If we want CSS to use a more traditional type setting style instead of the line box, we’ll want a single line of text to have no space either above or below it — but allow for multi-line elements to maintain their entire line-height value. 

It is possible to teach CSS about leading with a little bit of effort. Michael Taranto released a tool called Basekick that solves this very issue. It does so by applying a negative top margin to the ::before pseudo-elementand a translateY to the element itself. The end result is a line of text without any extra space around it.

The most up-to-date version of Basekick’s formula can be found in the source code for the Braid Design System from SEEK. In the example below, we are writing a Sass mixin to do the heavy lifting for us, but the same formula can be used with JavaScript, Less, PostCSS mixins, or anything else that provides these kinds of math features.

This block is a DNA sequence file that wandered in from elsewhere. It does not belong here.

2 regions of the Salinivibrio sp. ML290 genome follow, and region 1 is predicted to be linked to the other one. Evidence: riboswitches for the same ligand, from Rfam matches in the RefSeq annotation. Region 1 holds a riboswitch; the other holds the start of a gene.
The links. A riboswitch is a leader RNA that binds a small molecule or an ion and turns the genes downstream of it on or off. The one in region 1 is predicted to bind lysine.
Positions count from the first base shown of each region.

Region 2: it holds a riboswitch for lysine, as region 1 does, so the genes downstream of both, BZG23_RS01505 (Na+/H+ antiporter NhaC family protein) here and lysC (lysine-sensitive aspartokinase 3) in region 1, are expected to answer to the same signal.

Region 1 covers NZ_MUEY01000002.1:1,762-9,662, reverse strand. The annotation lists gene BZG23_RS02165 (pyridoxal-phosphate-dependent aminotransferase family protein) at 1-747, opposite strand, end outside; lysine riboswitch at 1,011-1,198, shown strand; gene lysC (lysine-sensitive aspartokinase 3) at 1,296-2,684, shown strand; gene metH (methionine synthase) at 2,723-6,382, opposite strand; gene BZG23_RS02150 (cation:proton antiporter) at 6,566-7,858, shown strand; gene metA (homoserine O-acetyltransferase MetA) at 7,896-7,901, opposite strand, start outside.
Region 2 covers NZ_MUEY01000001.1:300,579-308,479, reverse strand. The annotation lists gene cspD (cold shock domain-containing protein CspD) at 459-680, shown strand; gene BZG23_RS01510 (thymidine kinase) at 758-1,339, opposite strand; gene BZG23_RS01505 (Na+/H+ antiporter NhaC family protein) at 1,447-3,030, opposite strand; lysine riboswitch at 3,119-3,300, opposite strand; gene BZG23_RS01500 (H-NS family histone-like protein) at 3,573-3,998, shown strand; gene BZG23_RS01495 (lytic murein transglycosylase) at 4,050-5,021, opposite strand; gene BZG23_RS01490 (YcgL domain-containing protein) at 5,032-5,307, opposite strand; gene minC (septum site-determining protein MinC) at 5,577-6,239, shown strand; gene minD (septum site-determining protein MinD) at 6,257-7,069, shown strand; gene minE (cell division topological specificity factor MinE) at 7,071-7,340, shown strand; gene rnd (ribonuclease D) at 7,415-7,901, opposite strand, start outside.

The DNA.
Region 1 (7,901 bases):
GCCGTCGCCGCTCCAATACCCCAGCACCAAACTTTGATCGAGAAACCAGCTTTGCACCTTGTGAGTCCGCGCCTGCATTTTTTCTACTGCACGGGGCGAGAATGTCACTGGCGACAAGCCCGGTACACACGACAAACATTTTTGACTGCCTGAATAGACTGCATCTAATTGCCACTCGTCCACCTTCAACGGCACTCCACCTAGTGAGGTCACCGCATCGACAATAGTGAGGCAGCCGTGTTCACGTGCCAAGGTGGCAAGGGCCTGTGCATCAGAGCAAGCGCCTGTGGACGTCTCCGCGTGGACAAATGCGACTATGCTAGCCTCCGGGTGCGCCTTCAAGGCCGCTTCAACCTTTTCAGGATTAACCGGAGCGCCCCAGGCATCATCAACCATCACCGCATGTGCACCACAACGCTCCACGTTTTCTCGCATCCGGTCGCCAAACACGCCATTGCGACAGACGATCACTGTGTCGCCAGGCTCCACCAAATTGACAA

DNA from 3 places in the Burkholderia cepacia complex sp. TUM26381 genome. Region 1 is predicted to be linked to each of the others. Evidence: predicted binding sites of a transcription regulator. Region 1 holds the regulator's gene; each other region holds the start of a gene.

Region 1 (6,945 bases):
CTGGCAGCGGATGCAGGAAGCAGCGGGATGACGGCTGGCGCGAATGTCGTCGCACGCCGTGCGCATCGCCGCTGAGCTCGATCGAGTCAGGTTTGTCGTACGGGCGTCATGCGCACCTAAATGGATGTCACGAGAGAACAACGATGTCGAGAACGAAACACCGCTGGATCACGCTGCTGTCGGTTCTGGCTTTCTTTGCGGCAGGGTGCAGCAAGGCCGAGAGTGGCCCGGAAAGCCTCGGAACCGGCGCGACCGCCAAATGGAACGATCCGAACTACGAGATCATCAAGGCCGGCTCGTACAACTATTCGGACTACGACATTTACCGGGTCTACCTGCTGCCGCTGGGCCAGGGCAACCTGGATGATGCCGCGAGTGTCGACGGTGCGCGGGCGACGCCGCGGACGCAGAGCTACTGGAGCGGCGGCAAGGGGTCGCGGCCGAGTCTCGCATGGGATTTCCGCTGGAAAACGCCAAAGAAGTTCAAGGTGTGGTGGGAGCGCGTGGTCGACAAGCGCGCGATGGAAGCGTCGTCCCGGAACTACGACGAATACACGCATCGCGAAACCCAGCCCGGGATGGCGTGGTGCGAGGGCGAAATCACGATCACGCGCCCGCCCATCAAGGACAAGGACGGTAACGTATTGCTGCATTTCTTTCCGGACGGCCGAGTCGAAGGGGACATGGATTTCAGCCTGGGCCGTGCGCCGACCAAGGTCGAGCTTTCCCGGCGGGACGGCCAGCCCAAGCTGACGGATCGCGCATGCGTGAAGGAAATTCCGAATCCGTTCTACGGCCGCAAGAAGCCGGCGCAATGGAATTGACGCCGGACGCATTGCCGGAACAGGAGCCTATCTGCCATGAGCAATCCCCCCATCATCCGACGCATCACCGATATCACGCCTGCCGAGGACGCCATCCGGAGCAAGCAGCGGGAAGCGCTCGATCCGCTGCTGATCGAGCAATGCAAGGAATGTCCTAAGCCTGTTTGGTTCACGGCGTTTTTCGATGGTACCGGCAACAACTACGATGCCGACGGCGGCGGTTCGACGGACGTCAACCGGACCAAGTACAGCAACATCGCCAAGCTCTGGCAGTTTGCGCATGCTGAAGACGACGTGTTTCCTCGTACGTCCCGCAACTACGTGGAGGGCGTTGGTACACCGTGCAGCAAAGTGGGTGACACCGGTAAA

@function calculateTypeOffset($lh, $fontSize, $descenderHeightScale) {
  $lineHeightScale: $lh / $fontSize;
  @return ($lineHeightScale - 1) / 2 + $descenderHeightScale;
}


@mixin basekick($typeSizeModifier, $baseFontSize, $descenderHeightScale, $typeRowSpan, $gridRowHeight, $capHeight) {
  $fontSize: $typeSizeModifier * $baseFontSize;
  $lineHeight: $typeRowSpan * $gridRowHeight;
  $typeOffset: calculateTypeOffset($lineHeight, $fontSize, $descenderHeightScale);
  $topSpace: $lineHeight - $capHeight * $fontSize;
  $heightCorrection: 0;
  
  @if $topSpace > $gridRowHeight {
    $heightCorrection: $topSpace - ($topSpace % $gridRowHeight);